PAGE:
Perhaps my argument to the advertising industry is pay attention not only to “wow!” but to “ah ha.”  Podcasts are the intersection of ideas and emotion. They don’t show something. You, the listener, imagines it.

I really like what Ben Clarke, Chief Strategist of the marketing agency, The Shipyard has to say about disruption and creativity.

“Even if you try a thousand things and 995 don’t work, the five winners are better than not trying at all.”

“We’re going to fail at 99% of the things we do. Not only is that OK, it’s essential,” he says.

Richard Davies is a podcast consultant and co-host of the weekly solutions journalism show, “How Do We Fix It?” http://www.daviescontent.com

 

 

 

 

 

 

 

 

 

The 5 Things I Learned About Leaving a Job In Corporate America For a Brand New Startup.

    

It’s been just over a year since I left steady employment in corporate America, jumped off a cliff and launched a podcasting start-up. My work is now more exciting and purposeful, but at times I’ve been scared and uncertain about what to do next. 

There’ve been some painful mistakes that I don’t want others to make. So here are five things that I learned about making the switch: 

1.  Prepare, prepare, prepare. Do as much as you can before quitting your corporate job to get ready for the future. Talk to an accountant or financial advisor. Form an LLC. Speak to friends who run their own businesses.  Rehearse your new role and give yourself time to let the initial excitement wear off.  Your current job might be boring, but since becoming my own boss I have a greater appreciation for that old regular, steady paycheck. 

2. Once you’ve truly decided to make the move, tell all your close friends and family.  From time-to-time, they’ll ask  about your plans, making it harder for you to procrastinate or put your ambitions on hold.  As one friend told me: “Stop talking about your dreams. Pull the trigger.”

3. When you leave your job – especially if you’ve held it for a long time – be prepared for a psychological shock. Your  daily routines are in for a big change and so is your sense of identity.  The startup you’ve given birth to is this organic thing.  It will change you. Instead of being an employee you’re now an entrepreneur.  In my case it was longtime network correspondent becoming podcast startup guy.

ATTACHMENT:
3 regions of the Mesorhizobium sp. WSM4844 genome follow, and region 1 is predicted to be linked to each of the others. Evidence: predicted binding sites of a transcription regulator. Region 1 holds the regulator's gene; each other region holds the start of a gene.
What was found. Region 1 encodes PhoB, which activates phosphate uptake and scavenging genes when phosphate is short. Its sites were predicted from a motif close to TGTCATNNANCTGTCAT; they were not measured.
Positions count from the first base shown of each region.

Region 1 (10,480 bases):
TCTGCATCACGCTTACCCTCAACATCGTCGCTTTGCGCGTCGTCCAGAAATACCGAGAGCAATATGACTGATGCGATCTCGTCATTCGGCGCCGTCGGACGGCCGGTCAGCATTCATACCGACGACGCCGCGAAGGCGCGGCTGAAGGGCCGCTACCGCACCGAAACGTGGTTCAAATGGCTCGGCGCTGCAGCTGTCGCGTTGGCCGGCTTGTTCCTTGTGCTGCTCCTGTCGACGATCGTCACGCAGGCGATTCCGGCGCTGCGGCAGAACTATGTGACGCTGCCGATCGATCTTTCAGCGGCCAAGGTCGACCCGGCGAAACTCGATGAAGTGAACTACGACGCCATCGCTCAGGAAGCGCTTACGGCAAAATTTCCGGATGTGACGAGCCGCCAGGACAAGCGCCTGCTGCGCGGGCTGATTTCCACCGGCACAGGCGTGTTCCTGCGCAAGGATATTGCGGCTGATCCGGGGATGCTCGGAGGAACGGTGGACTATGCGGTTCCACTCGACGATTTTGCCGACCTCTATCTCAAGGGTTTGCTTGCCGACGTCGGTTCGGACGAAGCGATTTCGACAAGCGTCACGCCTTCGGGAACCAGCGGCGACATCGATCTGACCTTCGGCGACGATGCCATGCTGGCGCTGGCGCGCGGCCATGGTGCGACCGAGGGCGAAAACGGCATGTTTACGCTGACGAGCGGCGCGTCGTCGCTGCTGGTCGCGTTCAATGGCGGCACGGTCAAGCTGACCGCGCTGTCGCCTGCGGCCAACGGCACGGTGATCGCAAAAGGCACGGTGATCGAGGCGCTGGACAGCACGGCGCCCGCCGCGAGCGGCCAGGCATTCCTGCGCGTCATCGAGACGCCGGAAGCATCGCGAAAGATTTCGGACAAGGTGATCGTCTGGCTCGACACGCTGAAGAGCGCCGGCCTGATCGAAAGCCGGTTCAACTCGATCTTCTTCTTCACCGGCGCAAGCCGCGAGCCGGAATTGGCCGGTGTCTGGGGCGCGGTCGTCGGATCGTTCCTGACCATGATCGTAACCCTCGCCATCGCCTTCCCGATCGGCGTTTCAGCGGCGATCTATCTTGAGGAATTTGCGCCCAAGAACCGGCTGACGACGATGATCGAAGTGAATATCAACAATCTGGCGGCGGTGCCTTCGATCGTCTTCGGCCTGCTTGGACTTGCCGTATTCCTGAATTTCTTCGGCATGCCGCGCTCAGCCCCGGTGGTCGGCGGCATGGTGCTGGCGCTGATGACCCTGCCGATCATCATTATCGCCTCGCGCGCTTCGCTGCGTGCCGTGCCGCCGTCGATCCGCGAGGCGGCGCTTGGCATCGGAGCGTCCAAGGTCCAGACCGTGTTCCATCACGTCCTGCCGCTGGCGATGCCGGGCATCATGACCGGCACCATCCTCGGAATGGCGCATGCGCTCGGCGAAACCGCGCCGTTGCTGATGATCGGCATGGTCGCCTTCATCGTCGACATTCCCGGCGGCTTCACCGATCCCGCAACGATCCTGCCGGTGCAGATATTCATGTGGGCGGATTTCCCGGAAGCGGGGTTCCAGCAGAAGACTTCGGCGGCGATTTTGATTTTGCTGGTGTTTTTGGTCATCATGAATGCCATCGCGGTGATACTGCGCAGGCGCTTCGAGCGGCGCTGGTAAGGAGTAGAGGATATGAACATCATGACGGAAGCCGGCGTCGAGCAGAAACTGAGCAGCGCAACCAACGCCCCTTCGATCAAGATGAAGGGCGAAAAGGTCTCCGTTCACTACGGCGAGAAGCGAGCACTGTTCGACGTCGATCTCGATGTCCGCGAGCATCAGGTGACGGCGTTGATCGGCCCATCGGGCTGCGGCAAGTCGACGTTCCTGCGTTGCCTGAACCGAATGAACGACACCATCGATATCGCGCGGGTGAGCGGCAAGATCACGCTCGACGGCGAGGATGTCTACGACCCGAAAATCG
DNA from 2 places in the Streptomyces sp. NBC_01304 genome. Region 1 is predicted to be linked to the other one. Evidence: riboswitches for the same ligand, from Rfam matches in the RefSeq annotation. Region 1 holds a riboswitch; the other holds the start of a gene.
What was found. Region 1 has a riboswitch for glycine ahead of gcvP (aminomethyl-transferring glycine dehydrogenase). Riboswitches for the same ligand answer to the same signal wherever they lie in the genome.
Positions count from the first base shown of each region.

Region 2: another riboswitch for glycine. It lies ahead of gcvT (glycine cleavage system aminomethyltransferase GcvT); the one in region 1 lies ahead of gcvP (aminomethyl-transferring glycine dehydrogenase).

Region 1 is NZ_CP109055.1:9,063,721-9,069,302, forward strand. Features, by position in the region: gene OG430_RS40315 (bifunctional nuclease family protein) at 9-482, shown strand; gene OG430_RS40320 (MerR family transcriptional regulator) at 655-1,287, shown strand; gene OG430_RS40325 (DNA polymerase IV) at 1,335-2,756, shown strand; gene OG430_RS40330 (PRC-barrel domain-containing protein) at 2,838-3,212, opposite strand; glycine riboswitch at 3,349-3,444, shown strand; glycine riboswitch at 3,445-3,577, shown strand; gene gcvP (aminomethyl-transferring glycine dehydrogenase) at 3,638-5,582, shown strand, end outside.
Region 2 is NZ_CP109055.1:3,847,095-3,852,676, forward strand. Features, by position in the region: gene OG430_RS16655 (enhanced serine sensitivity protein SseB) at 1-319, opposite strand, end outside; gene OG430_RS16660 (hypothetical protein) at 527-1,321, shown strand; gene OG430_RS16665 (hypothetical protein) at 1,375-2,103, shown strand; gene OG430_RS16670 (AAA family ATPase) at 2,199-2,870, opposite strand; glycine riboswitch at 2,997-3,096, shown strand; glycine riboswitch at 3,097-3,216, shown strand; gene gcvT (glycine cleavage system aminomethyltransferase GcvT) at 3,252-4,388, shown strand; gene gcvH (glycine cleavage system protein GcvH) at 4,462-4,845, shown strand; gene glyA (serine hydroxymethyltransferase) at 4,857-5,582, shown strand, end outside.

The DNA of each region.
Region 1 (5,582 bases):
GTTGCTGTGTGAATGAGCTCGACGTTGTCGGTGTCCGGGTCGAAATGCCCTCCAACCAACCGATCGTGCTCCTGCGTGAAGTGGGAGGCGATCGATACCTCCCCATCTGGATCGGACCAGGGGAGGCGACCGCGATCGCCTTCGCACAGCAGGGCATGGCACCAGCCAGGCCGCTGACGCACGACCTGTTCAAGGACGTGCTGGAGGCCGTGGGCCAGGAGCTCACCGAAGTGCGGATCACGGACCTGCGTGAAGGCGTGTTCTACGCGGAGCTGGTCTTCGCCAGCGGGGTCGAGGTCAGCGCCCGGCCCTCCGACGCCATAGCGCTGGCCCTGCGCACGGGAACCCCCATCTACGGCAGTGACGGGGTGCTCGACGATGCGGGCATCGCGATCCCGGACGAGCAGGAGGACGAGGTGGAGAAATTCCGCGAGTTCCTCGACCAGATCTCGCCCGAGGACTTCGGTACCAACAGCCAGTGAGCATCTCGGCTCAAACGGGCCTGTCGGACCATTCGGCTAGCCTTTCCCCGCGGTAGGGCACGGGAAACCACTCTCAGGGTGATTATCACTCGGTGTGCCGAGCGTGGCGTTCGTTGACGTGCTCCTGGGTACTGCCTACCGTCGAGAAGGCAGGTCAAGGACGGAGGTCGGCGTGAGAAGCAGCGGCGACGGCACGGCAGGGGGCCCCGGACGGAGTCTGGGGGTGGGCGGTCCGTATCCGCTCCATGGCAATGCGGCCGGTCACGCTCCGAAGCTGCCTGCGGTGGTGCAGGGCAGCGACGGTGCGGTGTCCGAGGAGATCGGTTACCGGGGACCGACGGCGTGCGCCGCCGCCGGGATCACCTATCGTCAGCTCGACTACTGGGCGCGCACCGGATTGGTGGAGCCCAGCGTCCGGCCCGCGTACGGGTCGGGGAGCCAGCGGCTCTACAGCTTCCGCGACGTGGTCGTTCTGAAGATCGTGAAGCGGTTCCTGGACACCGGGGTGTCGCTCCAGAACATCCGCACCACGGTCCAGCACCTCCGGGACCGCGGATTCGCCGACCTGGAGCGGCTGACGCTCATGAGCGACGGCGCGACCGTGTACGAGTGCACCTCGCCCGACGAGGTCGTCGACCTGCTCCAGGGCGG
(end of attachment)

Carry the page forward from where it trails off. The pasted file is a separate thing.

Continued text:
4. Don’t be a loner.  Have a “no bullshit” committee.  It could be your spouse or good friends. They will sound the alarm when you’re selling yourself short or getting in a rut. I know a guy who always gets his wife to negotiate prices on consulting gigs.  She understands his true worth.  He’s likely to underestimate his value and experience.

5. Remember that you gave up your day job to follow your passion.  Put yourself out there every day, calling and emailing new contacts.  Be good to people, especially to those you work with. Build a community around you. Stay true to your goals. But also know that you will make mistakes and be open to change. Unlike that big employer you’ve just left, you can turn on a dime once you’ve discovered the next big thing for your startup. 

Richard Davies is Director of DaviesContent, a New York based firm that makes podcasts for companies and non-profits. For 29 years he worked as a news correspondent at ABC News. Reach him at daviescontent@gmail.com.

Father’s Day Thoughts: Time to Celebrate and Say Thank-You to Our Kids 

  

When I was young I  had a hard time smiling for the camera.  Mug shots of me were awkward and uncomfortable.  

But that quickly changed when our daughter Kate was born 29 years ago.  It was as if a light bulb went on.  For some magical reason that I will never understand, now that I was a father it was much easier to smile at will. 

This was one of the countless gifts that my kids gave to me.

Fast forward to this year.  Now that Kate and her brother Harry have started their careers, I’ve had the chutzpah to re-launch mine.

After decades of a pretty rewarding job and a regular paycheck, I started an audio business, DaviesContent.  My kids are both working for themselves, and now I am to.